The Bartlett


Pathways to urban equality

Over the next 4 years, Knowledge in Action for Urban Equality aims to deliver transformative research & capacity for innovation in policy & planning in 12 cities across Latin America, Asia and Africa.

Graphic design that reads "urban equality"
Development Planning Unit
Professor Caren Levy

Achieving sustainable development requires putting a stop to the growing rates of inequality around the world. KNOW asks how citizens can be involved in delivering equality in the cities of the future. With over half of the world's populations living in urban areas, according to UN-Habitat 2016 figures, improving living conditions around the world depends on humanity's capacity to address urban challenges to what we are witnessing as growing urban inequality on a global scale.

KNOW is a research and capacity building programme that seeks to address and promote pathways to urban equality by working closely with a diverse range of cities in Latin America, Asia and Africa. Led by The Bartlett Development Planning Unit, KNOW brings together a global consortium of researchers and partners across 13 institutions and 12 cities in Africa, Asia and Latin America. Supported by the Global Challenges Research Fund (GCRF), KNOW represents one of The Bartlett's largest grant-based programmes to date with funding secured over four years to the end of 2021.  

KNOW focuses on equality and its relation to three key challenges: delivering prosperity, tackling extreme poverty, and building resilient cities

Urban (in)equality is a multi-dimensional experience for urban dwellers, reflecting different wellbeing aspirations and urban conditions. For that reason, KNOW focuses on equality and its relation to three key challenges: delivering prosperity, tackling extreme poverty, and building resilient cities. To respond to these challenges, KNOW aims to shape pathways to urban equality through three core objectives: 

  1. Transformative research for urban equality – focuses on co-producing knowledge with our partner cities, specifically addressing aspects of prosperity, resilience, and extreme poverty in each location.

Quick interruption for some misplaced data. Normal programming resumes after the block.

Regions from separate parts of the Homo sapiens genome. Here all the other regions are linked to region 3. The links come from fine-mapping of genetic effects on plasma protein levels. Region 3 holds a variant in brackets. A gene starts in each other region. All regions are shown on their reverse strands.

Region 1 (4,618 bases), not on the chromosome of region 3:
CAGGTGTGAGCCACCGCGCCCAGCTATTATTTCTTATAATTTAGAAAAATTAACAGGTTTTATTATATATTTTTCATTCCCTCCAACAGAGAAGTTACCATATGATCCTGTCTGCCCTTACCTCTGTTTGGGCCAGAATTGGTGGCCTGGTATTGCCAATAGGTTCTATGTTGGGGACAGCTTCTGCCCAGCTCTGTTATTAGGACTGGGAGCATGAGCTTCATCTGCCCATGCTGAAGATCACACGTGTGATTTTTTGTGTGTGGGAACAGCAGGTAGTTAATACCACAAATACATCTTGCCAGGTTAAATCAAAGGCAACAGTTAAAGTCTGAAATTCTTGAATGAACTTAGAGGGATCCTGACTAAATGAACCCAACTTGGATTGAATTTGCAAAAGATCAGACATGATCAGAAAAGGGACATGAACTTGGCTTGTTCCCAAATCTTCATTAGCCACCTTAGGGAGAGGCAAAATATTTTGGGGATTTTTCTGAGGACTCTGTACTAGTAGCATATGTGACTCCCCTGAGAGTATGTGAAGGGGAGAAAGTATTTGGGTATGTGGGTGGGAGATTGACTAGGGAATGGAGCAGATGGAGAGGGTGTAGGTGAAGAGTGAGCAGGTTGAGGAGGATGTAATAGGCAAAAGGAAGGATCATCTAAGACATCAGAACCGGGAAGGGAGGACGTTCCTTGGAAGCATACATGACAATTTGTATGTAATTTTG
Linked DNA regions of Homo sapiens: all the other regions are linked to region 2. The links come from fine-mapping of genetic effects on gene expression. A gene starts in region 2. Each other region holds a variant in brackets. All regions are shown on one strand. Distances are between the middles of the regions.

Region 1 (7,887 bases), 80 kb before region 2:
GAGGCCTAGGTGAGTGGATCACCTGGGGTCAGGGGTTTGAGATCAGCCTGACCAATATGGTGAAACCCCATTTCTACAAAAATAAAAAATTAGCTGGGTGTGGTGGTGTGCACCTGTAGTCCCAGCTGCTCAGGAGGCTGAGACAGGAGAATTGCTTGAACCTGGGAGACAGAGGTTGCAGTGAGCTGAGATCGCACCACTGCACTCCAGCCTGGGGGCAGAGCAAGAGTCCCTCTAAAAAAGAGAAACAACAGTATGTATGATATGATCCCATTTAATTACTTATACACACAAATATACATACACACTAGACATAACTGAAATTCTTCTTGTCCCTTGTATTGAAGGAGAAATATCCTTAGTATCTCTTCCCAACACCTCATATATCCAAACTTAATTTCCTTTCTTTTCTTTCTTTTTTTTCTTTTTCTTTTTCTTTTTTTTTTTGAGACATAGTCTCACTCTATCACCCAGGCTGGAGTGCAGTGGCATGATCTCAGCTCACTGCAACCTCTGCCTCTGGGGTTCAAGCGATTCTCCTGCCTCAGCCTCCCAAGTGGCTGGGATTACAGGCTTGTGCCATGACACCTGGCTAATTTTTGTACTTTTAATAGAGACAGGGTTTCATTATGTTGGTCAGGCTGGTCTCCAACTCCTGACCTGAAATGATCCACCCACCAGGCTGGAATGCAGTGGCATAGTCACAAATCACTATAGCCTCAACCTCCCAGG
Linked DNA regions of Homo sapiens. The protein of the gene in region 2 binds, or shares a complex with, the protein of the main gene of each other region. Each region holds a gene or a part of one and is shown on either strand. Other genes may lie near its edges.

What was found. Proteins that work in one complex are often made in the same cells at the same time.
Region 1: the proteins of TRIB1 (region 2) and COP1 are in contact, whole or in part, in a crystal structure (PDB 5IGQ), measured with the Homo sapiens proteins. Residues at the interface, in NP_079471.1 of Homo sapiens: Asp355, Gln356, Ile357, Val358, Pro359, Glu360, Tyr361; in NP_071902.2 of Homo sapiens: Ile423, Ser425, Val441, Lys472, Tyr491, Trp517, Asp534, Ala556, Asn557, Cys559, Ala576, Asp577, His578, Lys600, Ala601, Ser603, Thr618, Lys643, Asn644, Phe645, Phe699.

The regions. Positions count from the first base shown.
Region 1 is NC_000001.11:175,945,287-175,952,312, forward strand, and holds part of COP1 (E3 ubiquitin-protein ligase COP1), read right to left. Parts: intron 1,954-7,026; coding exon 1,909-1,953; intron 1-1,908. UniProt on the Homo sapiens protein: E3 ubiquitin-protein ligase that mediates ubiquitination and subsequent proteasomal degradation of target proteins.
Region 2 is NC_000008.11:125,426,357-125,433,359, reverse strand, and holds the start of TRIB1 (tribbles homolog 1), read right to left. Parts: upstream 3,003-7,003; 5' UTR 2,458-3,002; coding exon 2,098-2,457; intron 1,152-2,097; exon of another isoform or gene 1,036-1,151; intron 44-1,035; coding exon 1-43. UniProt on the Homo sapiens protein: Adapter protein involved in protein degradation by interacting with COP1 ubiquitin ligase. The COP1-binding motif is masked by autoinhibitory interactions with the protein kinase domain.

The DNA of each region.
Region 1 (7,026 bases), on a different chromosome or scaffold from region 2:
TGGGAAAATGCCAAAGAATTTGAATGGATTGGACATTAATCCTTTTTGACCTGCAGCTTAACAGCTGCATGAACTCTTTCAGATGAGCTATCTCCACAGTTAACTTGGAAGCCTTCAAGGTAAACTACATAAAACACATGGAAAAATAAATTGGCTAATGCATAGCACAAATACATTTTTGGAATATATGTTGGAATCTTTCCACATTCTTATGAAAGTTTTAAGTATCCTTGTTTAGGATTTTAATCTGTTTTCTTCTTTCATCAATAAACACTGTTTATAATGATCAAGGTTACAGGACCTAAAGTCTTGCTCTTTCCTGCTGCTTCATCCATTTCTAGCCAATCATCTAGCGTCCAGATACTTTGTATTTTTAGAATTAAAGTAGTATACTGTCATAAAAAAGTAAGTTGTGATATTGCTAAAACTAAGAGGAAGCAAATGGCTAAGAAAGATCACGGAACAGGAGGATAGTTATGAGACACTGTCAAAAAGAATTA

2. Building research capacity – aims to build and strengthen research capacity for countries within the Global South and the UK.
  3. Developing urban learning hubs – sets up knowledge-based resource ‘Learning Hubs’, to co-produce, analyse, monitor, and compare city progress towards national and global goals of urban equality as highlighted in the UN Sustainable Development Goals (SDGs) and UN-Habitat New Urban Agenda. 

With such a wide-reaching project, KNOW is structured around six streams of transformative research and capacity building – or Work Packages (WPs) – to address these three core objectives. This will span across our partner cities in Latin America (Barranquilla, Havana, Lima and San Jose), Asia (Da Nang, Jaipur, Nakhon Sawan, Yangon and Yogyakarta), and Africa (Dar es Salaam, Kampala and Freetown). KNOW will tackle the challenges and opportunities of vulnerable urban communities in these cities through what we call ‘partnerships with equivalence’ between networks and organisations of the poor, government, the private sector, and academia.

In WP1, KNOW partners have identified a range of research priorities of significance to the urban inequality that exists within each of their cities, recognising that urban equality is understood differently, both among different groups within cities and also across different urban places. WP2 compares and contrast these findings. It links city-based research with contemporary debates on global urbanism through the themes of prosperity, resilience and extreme poverty, and contributes to the newly emerging reporting process being set up to monitor global targets like the UN SDGs.

Our other four WPs build on the results of WP1 and WP2, to shape an understanding of pathways to urban equality. It does this through deepening understandings of the ethical challenges that pervade research on urban equality (WP3), the possibilities to accelerate equality gains through recommendations for policy and practice (WP4), the development of new programmes of learning in higher education (WP5), and the development of existing capacity to respond to the challenges of the changing context of Official Development Assistance research capacity in the UK (WP6). 

KNOW will take this opportunity to contribute to the planning of the city of the future – and to ensure that it is a city that delivers quality of life and prosperity for all.

Professor Caren Levy is Principal Investigator for Knowledge in Action for Urban Equality (KNOW). She was Vice-Dean International of The Bartlett from 2012-2018.